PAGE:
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February 19, 20100 found this helpful

I agree that you need to get things out in the open, and find out why he dislikes football now. Is he just tired of it, or is there a problem in college that he didn't face when he was in HS?

Either way, he needs to have a chance to talk things out, so he can decide what he wants to do with his remaining college years. There's a big difference between being a quitter, and knowing when to quit. The former is a bad trait, the latter is wisdom. If it would enrich his life to quit and pursue something else, then he definitely needs to take that path. Success in life is having a passion for your work, and it sounds as if he's lost his passion for football.

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February 19, 20100 found this helpful

I went to college and didn't quit my major because I thought I'd disappoint my family. I was so unhappy, but didn't know what to do because my major was all I knew. I'd say have an open, honest talk with your son. Let him know you love him no matter what he wants to do. There are other ways to get a college education. It may be a bit of an adjustment, but it can be done.

Your son may not know who he is outside of football. You say it defined him for a long time. We all go through changes and find new things about ourselves - maybe that's what your son is doing. You sound like a great parent, and your son is so lucky to have you! I'd say he may be more worried about it that you are! A good, honest talk paired with support and love go a long way! Good luck to you, and do let us know how all is going!

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February 19, 20100 found this helpful

Oh my gosh! Talk to the young man. Your son is reaching out to you for something. I raised 2 boys and do they need to talk to parents or mentors! If he wont talk to you, call the school and speak to someone who can talk to him.

Parenting is difficult, and it never stops!

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February 20, 20100 found this helpful

Could your son be having a hard time because he's gone from being a star in high school, and in college he's not getting as much attention/praise? He's a little fish in a big pond now,instead of a big fish in a little pond? He's also facing new freedoms and temptations that would be distracting from the hard work of football. Sounds to me like he'd rather have fun partying than do the hard practices and boring meetings that football requires, especially boring if he's not a star player anymore.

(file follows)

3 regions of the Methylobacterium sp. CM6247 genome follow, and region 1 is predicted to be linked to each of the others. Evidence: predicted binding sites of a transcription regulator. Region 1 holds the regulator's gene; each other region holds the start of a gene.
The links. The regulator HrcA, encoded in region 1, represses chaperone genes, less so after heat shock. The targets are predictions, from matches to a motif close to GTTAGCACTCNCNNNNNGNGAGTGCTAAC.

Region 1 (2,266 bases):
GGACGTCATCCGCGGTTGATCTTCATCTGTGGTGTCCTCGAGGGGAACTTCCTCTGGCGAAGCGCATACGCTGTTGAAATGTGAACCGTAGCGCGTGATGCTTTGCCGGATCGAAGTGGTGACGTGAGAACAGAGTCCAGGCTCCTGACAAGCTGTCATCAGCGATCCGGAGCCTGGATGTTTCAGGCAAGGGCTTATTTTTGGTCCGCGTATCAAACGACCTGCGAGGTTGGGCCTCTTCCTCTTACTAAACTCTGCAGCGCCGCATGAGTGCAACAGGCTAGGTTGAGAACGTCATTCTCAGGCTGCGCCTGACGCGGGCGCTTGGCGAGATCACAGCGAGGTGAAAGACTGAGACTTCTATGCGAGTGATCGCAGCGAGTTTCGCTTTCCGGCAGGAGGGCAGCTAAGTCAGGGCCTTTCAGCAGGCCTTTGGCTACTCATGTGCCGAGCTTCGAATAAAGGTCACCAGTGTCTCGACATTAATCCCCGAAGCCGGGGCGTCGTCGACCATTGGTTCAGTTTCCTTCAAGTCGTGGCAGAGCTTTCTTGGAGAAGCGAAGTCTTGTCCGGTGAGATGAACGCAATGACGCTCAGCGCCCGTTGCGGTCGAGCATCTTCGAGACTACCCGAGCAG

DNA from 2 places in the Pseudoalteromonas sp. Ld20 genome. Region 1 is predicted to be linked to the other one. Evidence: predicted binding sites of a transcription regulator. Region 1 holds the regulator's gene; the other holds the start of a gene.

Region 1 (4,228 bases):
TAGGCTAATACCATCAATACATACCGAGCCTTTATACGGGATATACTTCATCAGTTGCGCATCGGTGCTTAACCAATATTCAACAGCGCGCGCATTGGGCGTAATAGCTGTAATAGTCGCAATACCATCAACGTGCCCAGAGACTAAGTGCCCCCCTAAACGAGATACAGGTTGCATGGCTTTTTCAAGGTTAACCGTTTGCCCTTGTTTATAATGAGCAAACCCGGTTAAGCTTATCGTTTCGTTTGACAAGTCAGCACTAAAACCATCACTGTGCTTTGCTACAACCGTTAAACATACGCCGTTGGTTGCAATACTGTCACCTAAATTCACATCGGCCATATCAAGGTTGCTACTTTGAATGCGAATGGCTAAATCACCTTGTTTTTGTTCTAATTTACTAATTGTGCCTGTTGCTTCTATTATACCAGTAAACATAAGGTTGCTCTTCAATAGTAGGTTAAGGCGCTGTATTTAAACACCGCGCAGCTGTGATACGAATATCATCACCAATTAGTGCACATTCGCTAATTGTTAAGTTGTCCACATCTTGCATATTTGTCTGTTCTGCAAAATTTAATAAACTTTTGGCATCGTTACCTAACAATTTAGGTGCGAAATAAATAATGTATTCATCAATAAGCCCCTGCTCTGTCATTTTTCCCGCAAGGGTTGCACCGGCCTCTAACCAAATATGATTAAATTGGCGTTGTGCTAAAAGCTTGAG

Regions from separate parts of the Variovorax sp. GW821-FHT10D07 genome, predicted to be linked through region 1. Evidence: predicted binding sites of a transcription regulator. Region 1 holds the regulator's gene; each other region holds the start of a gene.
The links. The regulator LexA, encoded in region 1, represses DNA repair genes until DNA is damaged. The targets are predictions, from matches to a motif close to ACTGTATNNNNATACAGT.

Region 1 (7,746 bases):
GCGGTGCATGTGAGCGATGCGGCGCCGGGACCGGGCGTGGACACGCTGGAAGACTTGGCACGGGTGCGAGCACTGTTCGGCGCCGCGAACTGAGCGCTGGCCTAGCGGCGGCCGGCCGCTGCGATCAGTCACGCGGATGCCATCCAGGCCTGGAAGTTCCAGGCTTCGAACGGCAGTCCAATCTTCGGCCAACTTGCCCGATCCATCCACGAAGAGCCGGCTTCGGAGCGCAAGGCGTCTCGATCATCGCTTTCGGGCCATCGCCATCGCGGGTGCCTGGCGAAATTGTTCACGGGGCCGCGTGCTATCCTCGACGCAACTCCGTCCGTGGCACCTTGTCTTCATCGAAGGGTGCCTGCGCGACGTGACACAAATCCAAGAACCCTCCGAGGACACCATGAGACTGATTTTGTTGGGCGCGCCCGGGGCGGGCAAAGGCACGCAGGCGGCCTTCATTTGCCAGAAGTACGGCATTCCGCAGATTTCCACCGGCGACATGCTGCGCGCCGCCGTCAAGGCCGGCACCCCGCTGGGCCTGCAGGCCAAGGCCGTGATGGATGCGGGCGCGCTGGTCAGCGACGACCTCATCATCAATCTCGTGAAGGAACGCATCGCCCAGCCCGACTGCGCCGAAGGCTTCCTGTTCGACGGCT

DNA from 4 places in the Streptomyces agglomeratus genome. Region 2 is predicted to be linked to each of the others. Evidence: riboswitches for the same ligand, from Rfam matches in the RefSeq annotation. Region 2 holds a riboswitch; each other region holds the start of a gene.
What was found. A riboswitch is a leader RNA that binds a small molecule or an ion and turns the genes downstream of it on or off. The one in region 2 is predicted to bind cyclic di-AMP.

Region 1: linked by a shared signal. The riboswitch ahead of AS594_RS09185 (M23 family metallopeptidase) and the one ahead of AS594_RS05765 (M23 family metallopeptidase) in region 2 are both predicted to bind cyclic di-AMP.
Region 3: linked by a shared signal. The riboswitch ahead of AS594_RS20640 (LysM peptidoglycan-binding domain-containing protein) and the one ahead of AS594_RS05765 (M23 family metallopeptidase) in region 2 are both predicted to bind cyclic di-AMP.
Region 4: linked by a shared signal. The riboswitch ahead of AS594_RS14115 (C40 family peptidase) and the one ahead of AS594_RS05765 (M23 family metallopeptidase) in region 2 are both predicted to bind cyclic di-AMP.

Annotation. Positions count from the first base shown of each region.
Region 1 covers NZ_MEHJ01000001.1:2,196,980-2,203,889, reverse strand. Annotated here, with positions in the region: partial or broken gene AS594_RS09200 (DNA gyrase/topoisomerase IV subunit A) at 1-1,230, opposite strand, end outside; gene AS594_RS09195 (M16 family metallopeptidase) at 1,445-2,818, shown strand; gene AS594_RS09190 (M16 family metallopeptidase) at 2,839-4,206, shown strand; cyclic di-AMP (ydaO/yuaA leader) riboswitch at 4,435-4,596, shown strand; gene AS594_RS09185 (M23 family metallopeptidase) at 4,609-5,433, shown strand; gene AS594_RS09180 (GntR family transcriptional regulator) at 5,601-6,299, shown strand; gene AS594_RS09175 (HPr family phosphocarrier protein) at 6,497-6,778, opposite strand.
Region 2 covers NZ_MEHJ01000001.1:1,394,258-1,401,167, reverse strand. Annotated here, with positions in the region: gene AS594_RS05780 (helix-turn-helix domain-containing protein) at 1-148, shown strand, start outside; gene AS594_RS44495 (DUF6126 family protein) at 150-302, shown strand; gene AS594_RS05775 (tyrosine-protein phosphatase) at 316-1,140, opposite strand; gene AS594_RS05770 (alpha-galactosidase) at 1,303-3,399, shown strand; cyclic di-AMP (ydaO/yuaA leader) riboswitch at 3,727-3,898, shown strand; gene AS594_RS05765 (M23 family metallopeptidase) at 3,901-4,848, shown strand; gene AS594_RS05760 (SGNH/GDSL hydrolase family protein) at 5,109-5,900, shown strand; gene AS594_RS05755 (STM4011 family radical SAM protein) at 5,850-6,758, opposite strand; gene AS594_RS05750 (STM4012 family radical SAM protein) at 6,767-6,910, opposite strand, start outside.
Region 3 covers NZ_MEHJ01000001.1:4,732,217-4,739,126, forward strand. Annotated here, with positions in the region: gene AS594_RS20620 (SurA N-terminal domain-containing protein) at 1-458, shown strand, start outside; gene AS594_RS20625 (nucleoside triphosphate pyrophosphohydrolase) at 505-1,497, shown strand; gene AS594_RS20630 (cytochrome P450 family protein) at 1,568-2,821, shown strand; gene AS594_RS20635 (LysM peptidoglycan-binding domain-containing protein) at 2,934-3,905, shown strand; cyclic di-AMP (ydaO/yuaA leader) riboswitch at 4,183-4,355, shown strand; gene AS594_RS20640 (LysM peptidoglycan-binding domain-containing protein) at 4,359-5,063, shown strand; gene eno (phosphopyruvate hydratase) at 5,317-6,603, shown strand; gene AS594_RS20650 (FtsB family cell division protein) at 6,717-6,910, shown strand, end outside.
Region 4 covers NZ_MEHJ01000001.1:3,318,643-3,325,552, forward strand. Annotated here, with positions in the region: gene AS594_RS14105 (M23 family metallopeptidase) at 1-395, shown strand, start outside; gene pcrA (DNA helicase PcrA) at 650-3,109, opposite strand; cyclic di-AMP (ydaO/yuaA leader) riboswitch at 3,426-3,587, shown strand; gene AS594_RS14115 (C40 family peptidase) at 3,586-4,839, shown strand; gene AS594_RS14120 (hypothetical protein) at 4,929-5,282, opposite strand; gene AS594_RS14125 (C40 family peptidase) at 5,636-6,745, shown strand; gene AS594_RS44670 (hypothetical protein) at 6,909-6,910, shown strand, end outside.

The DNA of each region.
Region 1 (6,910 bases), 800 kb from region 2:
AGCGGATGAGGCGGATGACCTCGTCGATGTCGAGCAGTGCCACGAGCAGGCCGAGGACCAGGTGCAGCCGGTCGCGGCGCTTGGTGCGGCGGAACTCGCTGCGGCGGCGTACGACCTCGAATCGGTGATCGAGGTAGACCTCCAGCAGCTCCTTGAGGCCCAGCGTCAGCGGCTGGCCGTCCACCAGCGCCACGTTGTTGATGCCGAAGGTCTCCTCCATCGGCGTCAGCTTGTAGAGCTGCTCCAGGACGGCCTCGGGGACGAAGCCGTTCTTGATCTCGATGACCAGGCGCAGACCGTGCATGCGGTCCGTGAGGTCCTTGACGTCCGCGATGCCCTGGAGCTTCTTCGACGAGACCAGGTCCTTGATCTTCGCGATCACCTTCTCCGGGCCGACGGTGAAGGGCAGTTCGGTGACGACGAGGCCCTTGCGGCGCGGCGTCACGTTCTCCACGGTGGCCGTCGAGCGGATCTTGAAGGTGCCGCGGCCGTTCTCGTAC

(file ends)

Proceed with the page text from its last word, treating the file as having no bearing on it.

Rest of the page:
I think being in a sport is important. This is a teaching moment. And there is a huge void in our society of people willing to honor their commitments, humble themselves for the sake of others and fight through hard times without giving up. Good luck to you. Call the coach and ask his opinion and then talk to your son. I'm sure the coach has seen this behavior many times. You sound like a wonderful dad. Follow your instincts.

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February 20, 20100 found this helpful

Sit down with him and have a good talk about what is going on. It could be he is tired of football and if that is what it is don't push him to play. It is not fair to him or the other players to have a player on the team who does not want to be there. Plus it could do more damage. My father in law made my husband play football in high school and that was the worse thing he could have done. My husband after finishing high school did not want anything else to do with sports so my children were not interested in sports.

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February 20, 20100 found this helpful